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Israel: Prison expert denounces for-profits.

International private prisons expert criticizes government bill
Prison Privatization Report International editor Stephen Nathan:
The Australian government had to pay $22 million in compensation to a prison operator.
January 19, 2004

“The government bill establishing a privately managed prison is bad, will not serve the public interest, and will enrich private corporations at the public expense,” asserts international private prison expert Stephen Nathan of University of Greenwich, London. Nathan was speaking at a hearing by the Knesset Interior and Environment Committee, which is preparing the bill for its second and third Knesset readings.

Nathan, who has been investigating private prisons around the world since the 1980s, told the committee that it could not make a decision on the merits without the budget data necessary for a utility analysis of privatization. Among other things, Nathan asked whether the government was planning a financial reserve for compensating the tender winner, in the event that the winner does not carry out the task properly, and the state must take control of the private prison.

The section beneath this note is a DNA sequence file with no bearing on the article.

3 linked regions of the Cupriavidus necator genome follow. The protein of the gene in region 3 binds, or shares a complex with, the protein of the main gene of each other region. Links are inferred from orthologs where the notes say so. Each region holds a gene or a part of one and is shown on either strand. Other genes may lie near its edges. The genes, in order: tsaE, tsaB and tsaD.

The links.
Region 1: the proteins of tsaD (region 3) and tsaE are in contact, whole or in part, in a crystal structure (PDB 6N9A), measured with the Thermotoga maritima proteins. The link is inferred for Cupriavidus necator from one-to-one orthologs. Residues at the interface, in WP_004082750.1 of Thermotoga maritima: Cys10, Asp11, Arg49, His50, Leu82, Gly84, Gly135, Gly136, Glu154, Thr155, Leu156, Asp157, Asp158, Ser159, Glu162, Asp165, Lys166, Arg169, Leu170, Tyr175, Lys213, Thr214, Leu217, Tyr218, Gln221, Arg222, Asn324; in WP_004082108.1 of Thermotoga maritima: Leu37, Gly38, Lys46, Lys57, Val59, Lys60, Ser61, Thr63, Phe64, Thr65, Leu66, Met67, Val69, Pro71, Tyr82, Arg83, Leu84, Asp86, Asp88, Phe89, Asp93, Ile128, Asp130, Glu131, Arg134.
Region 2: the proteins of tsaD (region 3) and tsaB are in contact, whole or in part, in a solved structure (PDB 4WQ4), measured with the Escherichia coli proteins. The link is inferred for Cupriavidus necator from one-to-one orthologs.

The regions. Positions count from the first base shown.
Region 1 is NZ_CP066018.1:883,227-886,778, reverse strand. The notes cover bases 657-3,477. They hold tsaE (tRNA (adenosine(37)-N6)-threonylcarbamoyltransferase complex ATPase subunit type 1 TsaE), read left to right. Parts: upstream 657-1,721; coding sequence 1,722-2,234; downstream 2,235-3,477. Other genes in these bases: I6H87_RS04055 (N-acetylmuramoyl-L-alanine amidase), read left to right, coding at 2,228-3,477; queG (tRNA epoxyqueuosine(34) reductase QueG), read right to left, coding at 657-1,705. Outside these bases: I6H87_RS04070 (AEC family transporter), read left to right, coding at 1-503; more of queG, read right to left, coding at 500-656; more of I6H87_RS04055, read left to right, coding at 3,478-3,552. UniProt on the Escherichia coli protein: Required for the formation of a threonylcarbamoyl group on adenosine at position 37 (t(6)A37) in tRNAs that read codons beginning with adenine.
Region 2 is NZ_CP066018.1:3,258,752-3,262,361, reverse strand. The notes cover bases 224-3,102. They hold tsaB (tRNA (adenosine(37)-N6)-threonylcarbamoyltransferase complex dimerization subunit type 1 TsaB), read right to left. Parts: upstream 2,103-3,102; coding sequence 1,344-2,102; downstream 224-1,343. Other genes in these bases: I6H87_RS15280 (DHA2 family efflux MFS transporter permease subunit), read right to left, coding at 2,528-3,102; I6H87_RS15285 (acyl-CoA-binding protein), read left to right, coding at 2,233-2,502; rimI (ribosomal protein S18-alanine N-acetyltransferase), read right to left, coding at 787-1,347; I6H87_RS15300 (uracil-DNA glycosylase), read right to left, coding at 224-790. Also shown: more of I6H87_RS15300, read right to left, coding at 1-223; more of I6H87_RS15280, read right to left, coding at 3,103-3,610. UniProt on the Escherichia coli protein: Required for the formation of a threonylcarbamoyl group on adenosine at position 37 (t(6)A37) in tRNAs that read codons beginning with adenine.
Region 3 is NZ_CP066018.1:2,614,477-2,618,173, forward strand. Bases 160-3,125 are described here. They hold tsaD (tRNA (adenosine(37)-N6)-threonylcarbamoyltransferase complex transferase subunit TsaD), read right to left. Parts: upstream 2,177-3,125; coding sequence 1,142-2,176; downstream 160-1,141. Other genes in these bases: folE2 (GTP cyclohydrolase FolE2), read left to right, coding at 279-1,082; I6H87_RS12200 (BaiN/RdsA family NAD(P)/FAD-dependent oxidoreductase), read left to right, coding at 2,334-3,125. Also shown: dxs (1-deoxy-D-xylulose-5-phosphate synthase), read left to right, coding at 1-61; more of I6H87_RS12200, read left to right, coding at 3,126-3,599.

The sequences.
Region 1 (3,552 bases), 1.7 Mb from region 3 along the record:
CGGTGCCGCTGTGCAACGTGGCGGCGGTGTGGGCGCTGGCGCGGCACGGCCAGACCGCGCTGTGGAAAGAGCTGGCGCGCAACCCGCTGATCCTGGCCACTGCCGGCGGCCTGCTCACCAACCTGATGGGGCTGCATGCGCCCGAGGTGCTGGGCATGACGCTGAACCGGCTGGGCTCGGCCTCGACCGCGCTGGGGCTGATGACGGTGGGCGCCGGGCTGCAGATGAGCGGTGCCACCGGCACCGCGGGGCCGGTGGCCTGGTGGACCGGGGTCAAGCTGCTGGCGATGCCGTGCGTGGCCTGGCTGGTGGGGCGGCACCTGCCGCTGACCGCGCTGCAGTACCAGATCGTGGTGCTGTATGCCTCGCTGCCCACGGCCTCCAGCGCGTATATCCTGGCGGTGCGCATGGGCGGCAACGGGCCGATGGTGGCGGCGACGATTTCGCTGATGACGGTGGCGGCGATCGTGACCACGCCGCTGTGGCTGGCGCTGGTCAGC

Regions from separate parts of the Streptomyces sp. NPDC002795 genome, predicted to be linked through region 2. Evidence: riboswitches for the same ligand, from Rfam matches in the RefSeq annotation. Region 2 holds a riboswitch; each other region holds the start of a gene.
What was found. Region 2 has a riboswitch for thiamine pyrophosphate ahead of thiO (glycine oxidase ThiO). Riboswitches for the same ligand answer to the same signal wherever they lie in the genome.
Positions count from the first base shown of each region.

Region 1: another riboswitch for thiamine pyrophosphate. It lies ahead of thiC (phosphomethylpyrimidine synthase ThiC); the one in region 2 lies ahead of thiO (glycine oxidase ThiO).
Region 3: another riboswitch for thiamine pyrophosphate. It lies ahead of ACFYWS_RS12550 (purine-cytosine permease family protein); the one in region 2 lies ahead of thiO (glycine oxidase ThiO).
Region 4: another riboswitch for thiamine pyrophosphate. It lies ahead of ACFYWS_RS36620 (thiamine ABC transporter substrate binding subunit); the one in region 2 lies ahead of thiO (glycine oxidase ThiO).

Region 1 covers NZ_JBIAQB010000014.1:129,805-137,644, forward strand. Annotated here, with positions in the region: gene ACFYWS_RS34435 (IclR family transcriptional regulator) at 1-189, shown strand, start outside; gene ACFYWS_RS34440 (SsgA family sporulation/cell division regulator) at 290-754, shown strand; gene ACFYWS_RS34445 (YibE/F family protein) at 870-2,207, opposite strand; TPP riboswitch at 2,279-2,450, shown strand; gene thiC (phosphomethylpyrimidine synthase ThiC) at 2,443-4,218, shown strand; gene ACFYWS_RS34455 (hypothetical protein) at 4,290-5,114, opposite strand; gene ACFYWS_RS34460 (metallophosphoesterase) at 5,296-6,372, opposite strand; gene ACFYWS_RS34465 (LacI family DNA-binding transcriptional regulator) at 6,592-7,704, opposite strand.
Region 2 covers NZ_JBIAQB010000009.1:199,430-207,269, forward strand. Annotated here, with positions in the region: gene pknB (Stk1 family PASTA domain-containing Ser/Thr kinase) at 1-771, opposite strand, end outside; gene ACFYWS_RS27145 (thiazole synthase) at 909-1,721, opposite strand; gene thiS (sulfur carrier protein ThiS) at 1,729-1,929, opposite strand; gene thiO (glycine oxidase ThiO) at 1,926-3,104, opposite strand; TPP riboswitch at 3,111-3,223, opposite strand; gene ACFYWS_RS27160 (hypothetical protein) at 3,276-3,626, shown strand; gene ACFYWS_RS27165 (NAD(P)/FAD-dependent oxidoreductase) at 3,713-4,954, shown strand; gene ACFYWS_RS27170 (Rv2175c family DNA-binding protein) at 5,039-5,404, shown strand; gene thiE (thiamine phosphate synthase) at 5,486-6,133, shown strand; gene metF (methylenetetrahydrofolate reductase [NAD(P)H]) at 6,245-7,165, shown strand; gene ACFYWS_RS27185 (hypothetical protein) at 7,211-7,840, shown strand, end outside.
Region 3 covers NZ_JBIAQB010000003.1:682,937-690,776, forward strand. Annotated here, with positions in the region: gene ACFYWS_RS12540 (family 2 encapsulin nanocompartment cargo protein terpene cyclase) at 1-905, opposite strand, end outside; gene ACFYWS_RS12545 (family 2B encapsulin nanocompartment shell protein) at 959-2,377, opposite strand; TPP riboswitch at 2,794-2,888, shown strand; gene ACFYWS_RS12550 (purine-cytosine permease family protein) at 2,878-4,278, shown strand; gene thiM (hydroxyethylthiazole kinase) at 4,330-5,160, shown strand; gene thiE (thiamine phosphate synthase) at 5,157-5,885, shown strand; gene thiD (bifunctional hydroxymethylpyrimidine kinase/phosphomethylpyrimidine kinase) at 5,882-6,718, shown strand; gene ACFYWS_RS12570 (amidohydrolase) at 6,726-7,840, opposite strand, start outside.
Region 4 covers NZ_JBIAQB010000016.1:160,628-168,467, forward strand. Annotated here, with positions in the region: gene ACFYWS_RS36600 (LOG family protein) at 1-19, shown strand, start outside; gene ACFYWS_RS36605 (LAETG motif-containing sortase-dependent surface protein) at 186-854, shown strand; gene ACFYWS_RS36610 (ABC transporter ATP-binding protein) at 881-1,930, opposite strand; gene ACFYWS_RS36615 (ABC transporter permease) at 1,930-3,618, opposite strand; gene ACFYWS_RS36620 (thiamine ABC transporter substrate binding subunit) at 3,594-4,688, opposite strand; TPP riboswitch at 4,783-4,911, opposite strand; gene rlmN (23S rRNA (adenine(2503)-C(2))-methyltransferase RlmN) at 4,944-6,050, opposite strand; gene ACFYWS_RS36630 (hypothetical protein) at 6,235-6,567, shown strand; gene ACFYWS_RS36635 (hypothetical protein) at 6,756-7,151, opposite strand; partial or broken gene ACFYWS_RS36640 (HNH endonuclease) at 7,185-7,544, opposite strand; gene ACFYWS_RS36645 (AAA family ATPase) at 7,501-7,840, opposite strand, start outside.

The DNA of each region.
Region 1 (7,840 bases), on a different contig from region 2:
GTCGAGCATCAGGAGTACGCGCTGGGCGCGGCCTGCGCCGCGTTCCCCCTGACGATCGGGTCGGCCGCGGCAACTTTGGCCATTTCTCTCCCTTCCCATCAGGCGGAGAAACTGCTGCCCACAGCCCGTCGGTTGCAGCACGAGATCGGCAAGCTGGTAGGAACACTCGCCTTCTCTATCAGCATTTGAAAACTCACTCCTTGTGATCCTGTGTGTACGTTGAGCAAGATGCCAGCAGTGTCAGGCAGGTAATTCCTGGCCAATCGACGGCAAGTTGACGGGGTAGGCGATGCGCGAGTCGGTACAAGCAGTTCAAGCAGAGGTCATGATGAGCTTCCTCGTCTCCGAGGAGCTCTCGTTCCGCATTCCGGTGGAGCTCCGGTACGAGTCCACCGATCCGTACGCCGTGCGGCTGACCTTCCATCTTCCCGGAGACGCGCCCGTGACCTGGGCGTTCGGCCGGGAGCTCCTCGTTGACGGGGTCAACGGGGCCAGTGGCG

According to Nathan, this is not a merely theoretical possibility; such a case has already occurred in Australia, which privatized a prison housing 125 women inmates. After four years of unsuccessful management, the government had to remove the private operator, and pay it $22 million. Nathan claimed that case in Australia proved that the cost of government supervision of privatized prisons was equal to government spending on the prisons before privatization.

”Someone will make a lot of money out of this privatization, and will certainly not settle for just one prison,” Nathan predicted. He also raised the question of how the prisoners’ freedom to petition the Supreme Court would be preserved, and who would pay for it.

In response to Nathan’s comments, Ministry of Public Security director general Shmuel Hershkovitz told the committee that Nathan’s objections were not convincing. “We’ve learned from the failures mentioned by Nathan. We’ll guarantee that prisoners in the private prison will suffer no injury to their status or rights,” he said.

After the committee discussion was concluded, chairman MK Yuri Shtern (HaIhud HaLeumi) said, “After all, this is a trial. The fact that we’re setting up a privately managed prison through legislation will prevent the automatic extension of the experiment. This puts Israel ahead of other countries that have tried privatization.”

The explanations accompanying the law (Amendment no. 26, Prison Ordinance) stipulate that it refers to the management and operation of one prison with a maximum occupancy of 800 inmates.

Published by Globes [online] - - on January 19, 2004

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